You’re Mean – I’m Lazy, Stupid and Crazyby Robert A. Yourell, MA | April 2, 2008
You’re stuck in a mental bind. Today, a mighty simple idea is here to release you. This entry is for anyone who has or who deals with neurological or mental challenges. That is, everyone. It is definitely for folks with ADD or similar problems. It’s also for people who have the symptoms of ADD even though it doesn’t exist.
What does it mean if you say someone is mean, lazy, stupid, or crazy? It might mean that you did something that made me mad, so I called you a name. Or maybe I’m PC enough to call your behavior a name, as in, “Jeez, Carl, that was awful stupid. Clean that up.”
Since people use these words to define people, we need to clean something up right now.
If you are MLS or C, does that mean you do something MLS or C more often than the average person? And how much more often do you have to do it, in order for IT to be WHO you are? Is ten percent too much? Is ninety percent too little? Speaking of words used to define people, if you’re an asshole, are you also a knee?
What is it that makes people argue that they aren’t MLS or C? And why do people, when they feel like an MLS or C person, hate themselves so much? (As in, “GAWD, I’m so STUPID!” Etc., etc.)
Consider this. “GAWD, I’m so EARTH BOUND! I can’t fly worth a damn, no matter how hard I flap my arms! I’m worthless!”
Okay, I’ll get to the point.
MLS and C are very morally-charged words that got their charge from a great deal of history, and our fears of losing membership in the tribe or of being made into an example and losing status. There’s evolutionary psychology in this, given that our ancestors lived in very threatening circumstances with primitive moralistic “tools” for social control. No wonder these words are so charged. There’s a lot at stake, and there’s a lot of genetic and social history.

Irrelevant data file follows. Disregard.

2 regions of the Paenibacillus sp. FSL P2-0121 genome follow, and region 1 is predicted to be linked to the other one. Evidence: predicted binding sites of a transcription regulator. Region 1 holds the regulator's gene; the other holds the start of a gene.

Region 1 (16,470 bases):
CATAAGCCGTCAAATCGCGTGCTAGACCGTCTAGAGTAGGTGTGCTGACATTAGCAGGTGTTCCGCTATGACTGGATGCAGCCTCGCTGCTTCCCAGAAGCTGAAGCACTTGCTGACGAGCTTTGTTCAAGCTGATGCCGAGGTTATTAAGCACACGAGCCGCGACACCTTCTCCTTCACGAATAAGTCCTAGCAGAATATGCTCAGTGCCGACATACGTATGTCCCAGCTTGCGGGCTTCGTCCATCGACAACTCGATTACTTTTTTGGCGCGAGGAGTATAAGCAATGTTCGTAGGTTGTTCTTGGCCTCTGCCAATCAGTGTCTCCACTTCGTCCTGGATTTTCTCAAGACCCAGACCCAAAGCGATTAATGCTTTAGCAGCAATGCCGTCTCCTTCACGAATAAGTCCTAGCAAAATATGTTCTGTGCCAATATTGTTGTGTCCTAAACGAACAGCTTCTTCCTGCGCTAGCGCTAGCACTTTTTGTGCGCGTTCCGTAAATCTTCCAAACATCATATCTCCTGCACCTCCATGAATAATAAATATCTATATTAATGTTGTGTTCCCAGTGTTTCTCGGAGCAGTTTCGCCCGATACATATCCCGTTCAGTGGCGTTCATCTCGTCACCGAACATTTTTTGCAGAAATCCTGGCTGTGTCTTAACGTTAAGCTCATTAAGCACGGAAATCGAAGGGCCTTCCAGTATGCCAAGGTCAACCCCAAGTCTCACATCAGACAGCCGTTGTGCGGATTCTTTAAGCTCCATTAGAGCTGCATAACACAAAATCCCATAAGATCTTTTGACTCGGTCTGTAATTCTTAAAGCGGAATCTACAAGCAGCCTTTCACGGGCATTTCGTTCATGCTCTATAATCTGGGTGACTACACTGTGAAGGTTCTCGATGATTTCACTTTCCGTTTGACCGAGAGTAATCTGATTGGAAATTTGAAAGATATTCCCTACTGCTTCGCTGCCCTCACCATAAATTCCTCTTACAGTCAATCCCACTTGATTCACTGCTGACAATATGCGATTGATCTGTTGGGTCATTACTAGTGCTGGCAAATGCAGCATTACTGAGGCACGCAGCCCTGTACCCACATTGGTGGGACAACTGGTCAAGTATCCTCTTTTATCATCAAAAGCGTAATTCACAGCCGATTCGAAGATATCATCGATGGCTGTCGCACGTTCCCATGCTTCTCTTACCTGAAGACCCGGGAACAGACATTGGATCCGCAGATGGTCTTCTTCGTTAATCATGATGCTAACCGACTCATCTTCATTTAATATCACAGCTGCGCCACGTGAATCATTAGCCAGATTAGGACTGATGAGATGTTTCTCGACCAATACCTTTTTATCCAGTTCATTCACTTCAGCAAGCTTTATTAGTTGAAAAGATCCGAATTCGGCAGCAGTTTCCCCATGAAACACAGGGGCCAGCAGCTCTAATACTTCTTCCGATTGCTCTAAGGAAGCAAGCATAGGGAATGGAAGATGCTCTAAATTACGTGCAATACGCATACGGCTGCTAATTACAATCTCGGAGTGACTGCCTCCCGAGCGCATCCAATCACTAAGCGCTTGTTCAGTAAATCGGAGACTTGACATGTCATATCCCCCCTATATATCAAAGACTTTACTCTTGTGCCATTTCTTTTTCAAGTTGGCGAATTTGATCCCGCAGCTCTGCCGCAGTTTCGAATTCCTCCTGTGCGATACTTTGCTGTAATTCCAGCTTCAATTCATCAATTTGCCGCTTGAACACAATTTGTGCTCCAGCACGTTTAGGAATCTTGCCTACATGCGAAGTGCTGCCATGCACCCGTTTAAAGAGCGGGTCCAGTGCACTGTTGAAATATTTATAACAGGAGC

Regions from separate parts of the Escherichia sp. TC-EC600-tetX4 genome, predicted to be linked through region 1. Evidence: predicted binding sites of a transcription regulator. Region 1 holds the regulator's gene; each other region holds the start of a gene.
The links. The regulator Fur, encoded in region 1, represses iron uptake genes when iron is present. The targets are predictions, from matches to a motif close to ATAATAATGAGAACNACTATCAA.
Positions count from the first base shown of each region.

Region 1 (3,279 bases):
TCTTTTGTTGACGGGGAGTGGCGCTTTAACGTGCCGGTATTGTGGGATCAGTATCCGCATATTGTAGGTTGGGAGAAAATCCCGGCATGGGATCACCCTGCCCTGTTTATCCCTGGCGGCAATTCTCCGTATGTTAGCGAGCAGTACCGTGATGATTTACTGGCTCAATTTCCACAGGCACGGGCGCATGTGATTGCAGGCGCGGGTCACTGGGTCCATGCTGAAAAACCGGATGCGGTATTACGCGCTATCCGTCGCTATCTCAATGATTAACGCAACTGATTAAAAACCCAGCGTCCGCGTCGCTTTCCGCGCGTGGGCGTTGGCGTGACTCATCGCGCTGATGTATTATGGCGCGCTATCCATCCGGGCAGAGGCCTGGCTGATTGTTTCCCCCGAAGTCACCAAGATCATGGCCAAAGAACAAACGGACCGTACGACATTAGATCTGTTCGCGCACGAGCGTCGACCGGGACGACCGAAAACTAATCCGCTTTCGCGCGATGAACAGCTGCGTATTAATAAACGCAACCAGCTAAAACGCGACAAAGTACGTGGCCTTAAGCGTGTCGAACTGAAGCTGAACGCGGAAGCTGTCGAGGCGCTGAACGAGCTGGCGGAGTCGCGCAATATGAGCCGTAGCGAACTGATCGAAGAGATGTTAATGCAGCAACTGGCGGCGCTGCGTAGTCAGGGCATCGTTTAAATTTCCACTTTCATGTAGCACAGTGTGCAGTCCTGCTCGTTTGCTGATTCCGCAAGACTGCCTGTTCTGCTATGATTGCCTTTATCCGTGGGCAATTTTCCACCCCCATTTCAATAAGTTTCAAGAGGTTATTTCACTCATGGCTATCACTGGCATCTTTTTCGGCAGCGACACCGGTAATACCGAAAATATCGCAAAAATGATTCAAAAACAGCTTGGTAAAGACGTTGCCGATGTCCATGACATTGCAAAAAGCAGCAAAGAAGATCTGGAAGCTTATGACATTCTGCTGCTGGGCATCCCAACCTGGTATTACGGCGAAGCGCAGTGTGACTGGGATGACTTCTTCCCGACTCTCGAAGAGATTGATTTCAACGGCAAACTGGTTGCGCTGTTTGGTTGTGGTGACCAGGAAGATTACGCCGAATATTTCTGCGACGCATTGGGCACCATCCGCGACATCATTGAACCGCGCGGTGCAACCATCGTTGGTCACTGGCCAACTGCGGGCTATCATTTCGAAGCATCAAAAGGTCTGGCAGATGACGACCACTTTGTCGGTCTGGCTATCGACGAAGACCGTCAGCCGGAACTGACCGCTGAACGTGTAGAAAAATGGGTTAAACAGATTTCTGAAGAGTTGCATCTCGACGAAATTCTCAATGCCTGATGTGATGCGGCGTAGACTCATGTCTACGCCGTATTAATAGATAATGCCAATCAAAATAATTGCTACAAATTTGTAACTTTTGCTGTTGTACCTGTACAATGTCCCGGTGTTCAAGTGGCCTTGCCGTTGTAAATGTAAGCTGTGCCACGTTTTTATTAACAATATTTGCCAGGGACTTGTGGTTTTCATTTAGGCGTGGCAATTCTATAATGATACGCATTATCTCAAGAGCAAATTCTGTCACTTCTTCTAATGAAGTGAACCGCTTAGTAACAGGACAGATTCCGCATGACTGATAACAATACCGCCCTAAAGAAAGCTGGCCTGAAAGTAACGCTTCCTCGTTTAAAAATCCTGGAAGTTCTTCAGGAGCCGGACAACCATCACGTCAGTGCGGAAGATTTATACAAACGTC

Since you can’t wipe out all the harsh moralism of the world, let’s take care of this problem in you right now, so you can get on with things.
First, you have done things that could be called MLS and C. Since calling you MLS or C is the misuse of a primitive tool, let’s go at it differently from now on. But let’s not change where you draw the line on what is MLS or C. Just leave your value judgement right where it is. That means you will sometimes do mean, lazy, stupid or crazy things. Some of my dear readers will do more than average, maybe a lot more than average.
Let’s go for the worst case scenario. Let’s say you’re someone who does MLS AND C a good bit more often than the average person. If you have fibromyalgia, are sleep deprived, and are not on the right medication for a mental illness, we could say that you are mean, lazy, stupid, and crazy a good bit more often than you’d like.
It isn’t the words that are so bad. It’s the purpose and spirit. Black was an insult, now it’s a race. Queer was unnatural, now it’s an orientation. Atheist was evil, now it’s the majority of the developed world.
So let’s retool MLS and C. Whatever deficiencies or disabilities you may have, imagine what it would be like to take the charge out of MLS and C. What would it be like to feel how these are just words. You’re still aware of the primitive way they are used by many people, but in your emotional makeup, they’re just words.
So mean becomes, “I’m having trouble being constructive in this situation.” Lazy becomes, “When I try to do that, I get really fatigued and apathetic, and I play tricks on myself to avoid it.” Stupid becomes, “That isn’t something I’m competent at. I wouldn’t apply for that job. By the way, I’m going to need help with this thing over here.” And crazy becomes, “I really have poor judgement when it comes to that.” Or, “My mental illness is really getting in the way of making friends right now, I’m going to have to get to my psychiatrist, pronto.” Or, “My dang sacroiliac AND my bipolar’s acting up. Must be a storm coming.” Or, “Can you believe I dated that person. Now that was crazy.”
Imagine all the energy and creativity this would free up if everyone focused on what to do about MLC and S instead of creating all this emotional, moralistic froth, avoidance, shame, denial, hatred, and bigotry that disrupts our problem solving. Imagine that you don’t need someone to convince you that you aren’t MLS or C, because you’re too busy with constructive solutions, plans, and accommodations to have time for the shame. Imagine being able to educate other people about what needs to happen, instead of having to work so hard at pushing those words away.
Kate and Peggy Ramunndo. You Mean I’m Not Lazy, Stupid Or Crazy? Kelly, Scribner Pub. (1993) ISBN 0684815311. — This book attempts to deal with the problem in it’s own way, and the authors have created workbooks. It’s intended for people with ADD/ADHD.
As for Thomas Szaz, he was a pioneer, but I think at this point his work is so old school and polarizing, that it’s more useful for historical understanding than current thought leadership.
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